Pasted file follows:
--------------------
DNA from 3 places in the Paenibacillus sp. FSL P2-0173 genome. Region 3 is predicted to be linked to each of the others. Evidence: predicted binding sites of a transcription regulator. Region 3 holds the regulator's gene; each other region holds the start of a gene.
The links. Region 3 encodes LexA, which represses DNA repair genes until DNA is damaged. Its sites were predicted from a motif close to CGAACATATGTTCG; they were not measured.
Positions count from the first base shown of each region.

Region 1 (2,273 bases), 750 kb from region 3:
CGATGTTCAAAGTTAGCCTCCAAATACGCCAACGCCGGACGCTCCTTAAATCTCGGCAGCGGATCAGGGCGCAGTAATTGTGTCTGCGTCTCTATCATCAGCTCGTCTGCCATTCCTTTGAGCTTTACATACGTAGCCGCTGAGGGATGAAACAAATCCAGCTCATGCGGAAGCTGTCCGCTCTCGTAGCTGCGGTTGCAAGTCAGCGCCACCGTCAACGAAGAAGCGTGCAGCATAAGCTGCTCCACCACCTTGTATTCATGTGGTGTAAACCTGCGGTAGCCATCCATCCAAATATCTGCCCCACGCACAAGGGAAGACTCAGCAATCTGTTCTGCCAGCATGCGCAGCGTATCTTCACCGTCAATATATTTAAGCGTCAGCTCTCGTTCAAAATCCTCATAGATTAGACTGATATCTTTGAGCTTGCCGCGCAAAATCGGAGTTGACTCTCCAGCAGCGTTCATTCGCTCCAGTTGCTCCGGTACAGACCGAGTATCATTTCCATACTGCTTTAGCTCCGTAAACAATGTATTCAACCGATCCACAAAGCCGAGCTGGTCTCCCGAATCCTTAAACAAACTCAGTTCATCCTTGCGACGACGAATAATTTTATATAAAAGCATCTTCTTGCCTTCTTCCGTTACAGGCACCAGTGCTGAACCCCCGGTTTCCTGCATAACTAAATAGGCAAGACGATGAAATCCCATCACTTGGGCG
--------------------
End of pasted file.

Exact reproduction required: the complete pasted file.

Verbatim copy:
DNA from 3 places in the Paenibacillus sp. FSL P2-0173 genome. Region 3 is predicted to be linked to each of the others. Evidence: predicted binding sites of a transcription regulator. Region 3 holds the regulator's gene; each other region holds the start of a gene.
The links. Region 3 encodes LexA, which represses DNA repair genes until DNA is damaged. Its sites were predicted from a motif close to CGAACATATGTTCG; they were not measured.
Positions count from the first base shown of each region.

Region 1 (2,273 bases), 750 kb from region 3:
CGATGTTCAAAGTTAGCCTCCAAATACGCCAACGCCGGACGCTCCTTAAATCTCGGCAGCGGATCAGGGCGCAGTAATTGTGTCTGCGTCTCTATCATCAGCTCGTCTGCCATTCCTTTGAGCTTTACATACGTAGCCGCTGAGGGATGAAACAAATCCAGCTCATGCGGAAGCTGTCCGCTCTCGTAGCTGCGGTTGCAAGTCAGCGCCACCGTCAACGAAGAAGCGTGCAGCATAAGCTGCTCCACCACCTTGTATTCATGTGGTGTAAACCTGCGGTAGCCATCCATCCAAATATCTGCCCCACGCACAAGGGAAGACTCAGCAATCTGTTCTGCCAGCATGCGCAGCGTATCTTCACCGTCAATATATTTAAGCGTCAGCTCTCGTTCAAAATCCTCATAGATTAGACTGATATCTTTGAGCTTGCCGCGCAAAATCGGAGTTGACTCTCCAGCAGCGTTCATTCGCTCCAGTTGCTCCGGTACAGACCGAGTATCATTTCCATACTGCTTTAGCTCCGTAAACAATGTATTCAACCGATCCACAAAGCCGAGCTGGTCTCCCGAATCCTTAAACAAACTCAGTTCATCCTTGCGACGACGAATAATTTTATATAAAAGCATCTTCTTGCCTTCTTCCGTTACAGGCACCAGTGCTGAACCCCCGGTTTCCTGCATAACTAAATAGGCAAGACGATGAAATCCCATCACTTGGGCG